GOOD

How the Recession Changed the Reasons Students Go to College

Students increasingly go to college as a path toward better jobs, not to pursue particular interests.


Is college designed to give students job skills, or to encourage them to study subjects they're passionate about? It's a question that can incite endless debate, but according to the 46th annual Freshman Survey—a project of the Higher Education Research Institute at UCLA—students increasingly believe it's the former.

The survey, the largest of its kind, polled nearly 204,000 full-time freshmen entering 270 four-year colleges and universities last fall. Researchers found that 85.9 percent of freshmen said they're in college "to be able to get a better job." Prior to the recession, freshmen consistently answered “to learn more about things that interest me” as the major reason they pursued higher education.


Students pursuing different majors offered strikingly different motivations for seeking college degrees. Roughly 88 percent of freshmen planning to major in science, technology, engineering, or math, and 92 percent of students majoring in business, cited improved job prospects as the most important factor. Meanwhile, a relatively paltry 73 percent of humanities majors said job skills are most important to them.

Also predictably, 85 percent of business students said they're in school "to be able to make more money" compared to just 56 percent of humanities majors. But the good news for humanities majors is that, although their overall salaries remain lower than STEM and business majors, salaries for those grads saw the biggest percentage jump last year.

The recession has reshaped the entire nation, so it's not surprising that students are reacting by changing their priorities. Just as Americans who grew up during the Great Depression were shaped by economic hardship, the current generation of students are understandably motivated by a desire for financial stability.

Photo via (cc) Flicker user David Berkowitz

Articles
via David Leavitt / Twitter

Anyone who has ever worked in retail knows that the worst thing about the job, right after the pay, are the unreasonable cheapskates who "want to talk to your manager" to get some money off an item.

They think that throwing a tantrum will save them a few bucks and don't care if they completely embarrass themselves in the process. Sometimes that involves belittling the poor employee who's just trying to get through their day with an ounce of dignity.

Twitter is rallying around a gal named Tori who works at a Target in Massachusetts after she was tweet-shamed by irate chapekate, journalist, and Twitter troll, David Leavitt.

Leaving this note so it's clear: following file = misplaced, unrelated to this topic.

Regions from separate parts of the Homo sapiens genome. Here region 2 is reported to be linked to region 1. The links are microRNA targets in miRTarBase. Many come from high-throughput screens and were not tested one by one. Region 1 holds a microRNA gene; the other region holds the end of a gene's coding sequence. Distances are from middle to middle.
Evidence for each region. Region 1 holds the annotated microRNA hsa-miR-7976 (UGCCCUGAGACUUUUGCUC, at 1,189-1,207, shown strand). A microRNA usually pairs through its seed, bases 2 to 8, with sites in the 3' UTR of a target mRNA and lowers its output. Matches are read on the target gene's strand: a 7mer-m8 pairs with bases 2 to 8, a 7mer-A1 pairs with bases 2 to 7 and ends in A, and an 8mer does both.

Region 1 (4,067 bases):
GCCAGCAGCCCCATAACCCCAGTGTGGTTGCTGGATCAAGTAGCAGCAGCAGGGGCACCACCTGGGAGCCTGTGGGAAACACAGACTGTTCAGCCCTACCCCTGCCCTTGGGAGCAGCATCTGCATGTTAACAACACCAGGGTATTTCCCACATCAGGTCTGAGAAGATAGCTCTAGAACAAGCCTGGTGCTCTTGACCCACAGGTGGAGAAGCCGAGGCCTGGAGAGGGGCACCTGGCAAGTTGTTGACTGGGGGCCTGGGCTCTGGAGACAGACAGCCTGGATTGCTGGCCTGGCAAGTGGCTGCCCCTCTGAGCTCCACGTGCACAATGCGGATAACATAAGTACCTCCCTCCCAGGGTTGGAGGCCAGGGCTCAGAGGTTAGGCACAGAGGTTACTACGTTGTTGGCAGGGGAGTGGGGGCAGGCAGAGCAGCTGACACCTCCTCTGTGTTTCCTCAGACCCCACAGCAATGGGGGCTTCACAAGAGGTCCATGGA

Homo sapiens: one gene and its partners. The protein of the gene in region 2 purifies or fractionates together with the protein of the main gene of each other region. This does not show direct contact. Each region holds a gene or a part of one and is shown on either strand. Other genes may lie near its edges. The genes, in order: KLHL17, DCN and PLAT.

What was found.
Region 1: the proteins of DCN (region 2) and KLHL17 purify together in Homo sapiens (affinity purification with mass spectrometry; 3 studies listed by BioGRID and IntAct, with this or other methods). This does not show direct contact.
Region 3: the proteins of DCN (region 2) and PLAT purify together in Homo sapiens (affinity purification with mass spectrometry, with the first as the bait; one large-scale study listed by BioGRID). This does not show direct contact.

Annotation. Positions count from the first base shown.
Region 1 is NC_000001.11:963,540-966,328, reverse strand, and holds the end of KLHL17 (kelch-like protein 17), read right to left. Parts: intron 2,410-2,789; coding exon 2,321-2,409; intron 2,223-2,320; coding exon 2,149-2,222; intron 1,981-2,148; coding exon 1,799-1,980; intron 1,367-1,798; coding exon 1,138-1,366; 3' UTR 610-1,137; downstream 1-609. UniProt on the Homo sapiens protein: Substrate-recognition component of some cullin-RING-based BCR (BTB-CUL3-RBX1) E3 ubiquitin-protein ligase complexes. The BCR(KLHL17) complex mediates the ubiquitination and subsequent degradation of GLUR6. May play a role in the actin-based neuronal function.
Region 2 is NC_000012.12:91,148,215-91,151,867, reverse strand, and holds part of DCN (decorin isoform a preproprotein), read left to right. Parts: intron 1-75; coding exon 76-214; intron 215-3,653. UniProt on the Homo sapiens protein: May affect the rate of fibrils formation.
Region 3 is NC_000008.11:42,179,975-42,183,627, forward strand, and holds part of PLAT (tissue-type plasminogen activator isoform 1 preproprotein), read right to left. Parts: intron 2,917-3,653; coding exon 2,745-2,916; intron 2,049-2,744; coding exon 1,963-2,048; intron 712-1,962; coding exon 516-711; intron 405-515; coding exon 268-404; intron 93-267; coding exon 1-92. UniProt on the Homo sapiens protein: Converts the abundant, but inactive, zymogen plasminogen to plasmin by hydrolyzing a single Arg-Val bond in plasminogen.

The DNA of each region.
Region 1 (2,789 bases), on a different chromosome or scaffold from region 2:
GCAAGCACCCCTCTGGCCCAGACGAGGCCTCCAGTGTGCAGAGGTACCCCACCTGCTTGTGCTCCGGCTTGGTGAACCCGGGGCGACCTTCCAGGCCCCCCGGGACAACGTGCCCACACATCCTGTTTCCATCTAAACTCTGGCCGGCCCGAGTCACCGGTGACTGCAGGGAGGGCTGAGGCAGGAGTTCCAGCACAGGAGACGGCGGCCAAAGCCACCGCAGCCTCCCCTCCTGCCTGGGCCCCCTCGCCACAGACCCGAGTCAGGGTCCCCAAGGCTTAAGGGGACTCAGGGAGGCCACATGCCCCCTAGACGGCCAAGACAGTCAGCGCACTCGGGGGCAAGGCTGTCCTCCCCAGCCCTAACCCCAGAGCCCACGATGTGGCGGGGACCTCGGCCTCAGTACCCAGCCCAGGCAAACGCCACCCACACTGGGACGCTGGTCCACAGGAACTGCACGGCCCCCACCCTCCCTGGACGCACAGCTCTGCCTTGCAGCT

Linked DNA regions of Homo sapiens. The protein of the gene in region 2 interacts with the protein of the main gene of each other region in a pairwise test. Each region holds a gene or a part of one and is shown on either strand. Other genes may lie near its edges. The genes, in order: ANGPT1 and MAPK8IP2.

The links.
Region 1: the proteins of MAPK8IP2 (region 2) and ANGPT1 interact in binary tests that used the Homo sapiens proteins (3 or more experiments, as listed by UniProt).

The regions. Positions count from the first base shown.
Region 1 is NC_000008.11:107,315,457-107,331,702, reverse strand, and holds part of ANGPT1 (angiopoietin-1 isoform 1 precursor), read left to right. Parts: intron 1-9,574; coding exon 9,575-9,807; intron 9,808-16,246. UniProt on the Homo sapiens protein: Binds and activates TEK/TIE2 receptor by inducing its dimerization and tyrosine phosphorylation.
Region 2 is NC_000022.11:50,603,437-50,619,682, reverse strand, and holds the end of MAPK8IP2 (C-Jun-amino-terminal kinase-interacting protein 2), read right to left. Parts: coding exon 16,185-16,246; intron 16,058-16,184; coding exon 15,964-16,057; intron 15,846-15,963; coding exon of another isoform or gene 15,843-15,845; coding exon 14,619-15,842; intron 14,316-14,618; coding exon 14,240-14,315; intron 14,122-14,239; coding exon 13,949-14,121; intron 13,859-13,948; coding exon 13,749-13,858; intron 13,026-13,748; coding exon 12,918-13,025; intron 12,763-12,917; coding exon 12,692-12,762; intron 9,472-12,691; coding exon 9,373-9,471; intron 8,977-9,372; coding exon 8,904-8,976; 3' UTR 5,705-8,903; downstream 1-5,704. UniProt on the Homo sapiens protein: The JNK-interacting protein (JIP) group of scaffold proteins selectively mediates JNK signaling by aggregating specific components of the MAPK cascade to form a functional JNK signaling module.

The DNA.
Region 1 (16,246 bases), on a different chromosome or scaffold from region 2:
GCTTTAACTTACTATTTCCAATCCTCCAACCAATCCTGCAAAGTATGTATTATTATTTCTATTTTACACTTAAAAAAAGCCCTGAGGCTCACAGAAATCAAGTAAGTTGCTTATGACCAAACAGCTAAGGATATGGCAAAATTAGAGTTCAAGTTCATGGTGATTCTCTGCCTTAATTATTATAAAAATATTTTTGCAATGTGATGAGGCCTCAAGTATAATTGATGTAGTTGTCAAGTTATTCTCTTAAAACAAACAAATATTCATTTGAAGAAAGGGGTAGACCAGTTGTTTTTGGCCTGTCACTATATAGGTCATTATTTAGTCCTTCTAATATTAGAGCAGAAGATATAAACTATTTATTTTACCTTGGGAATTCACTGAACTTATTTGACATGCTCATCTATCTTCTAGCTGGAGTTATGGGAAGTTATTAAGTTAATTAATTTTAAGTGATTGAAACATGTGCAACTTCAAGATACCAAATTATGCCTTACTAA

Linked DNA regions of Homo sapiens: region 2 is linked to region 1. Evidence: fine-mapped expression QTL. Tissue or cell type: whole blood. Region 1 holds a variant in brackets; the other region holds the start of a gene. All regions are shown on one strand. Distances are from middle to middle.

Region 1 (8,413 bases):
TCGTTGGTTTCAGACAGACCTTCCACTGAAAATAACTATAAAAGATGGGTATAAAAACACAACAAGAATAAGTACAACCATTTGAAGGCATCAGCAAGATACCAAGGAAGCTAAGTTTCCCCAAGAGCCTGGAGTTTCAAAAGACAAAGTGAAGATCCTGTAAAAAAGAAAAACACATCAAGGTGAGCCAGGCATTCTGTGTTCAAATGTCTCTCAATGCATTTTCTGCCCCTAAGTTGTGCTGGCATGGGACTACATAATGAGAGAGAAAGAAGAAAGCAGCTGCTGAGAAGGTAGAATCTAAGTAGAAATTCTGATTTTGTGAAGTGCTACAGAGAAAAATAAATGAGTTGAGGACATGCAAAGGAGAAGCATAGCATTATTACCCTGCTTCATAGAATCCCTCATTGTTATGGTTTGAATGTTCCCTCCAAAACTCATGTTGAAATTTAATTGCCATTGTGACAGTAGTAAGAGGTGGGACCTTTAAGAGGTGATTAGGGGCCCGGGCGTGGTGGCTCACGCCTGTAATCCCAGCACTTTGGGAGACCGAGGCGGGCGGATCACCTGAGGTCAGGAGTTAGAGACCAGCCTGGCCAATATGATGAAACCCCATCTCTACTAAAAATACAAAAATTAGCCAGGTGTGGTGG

Keep Reading
Business

Childbirth is the number one reason American women visit the hospital, and it ain't cheap. In fact, it's getting more and more expensive. A new study published in Health Affairs found that the cost of having a baby with employer-sponsored health insurance increased by almost 50% in the past seven years.

The study evaluated "trends in cost-sharing for maternity care for women with employer-based health insurance plans, before and after the Affordable Care Act," which was signed into law in 2010. The study looked at over 657,061 women enrolled in large employer-sponsored health insurance plans who delivered babies between 2008 and 2015, as these plans tend to cover more than plans purchased by small businesses or individuals.

Keep Reading
Health

A meteorite crashed into Earth nearly 800,000 years ago. The meteor was 1.2 miles wide, and the impact was so big, it covered 10% of the planet with debris. However, scientists haven't been able to find the impact site for over a century. That is, until now. A study published in the Proceedings of the National Academy of Sciences journal believes the crash site has been located.

Tektites, which are essentially rocks that have been liquefied from the heat of the impact and then cooled to form glass, help scientists spot the original impact site of a meteor. Upon impact, melted material is thrown into the atmosphere, then falls back to the ground. Even if the original crater has disappeared due to erosion or is hidden by a shift in tectonic plates, tektites give the spot away. Tektites between 750,000 to 35.5 million years old have been found in every continent except Antarctica.

Keep Reading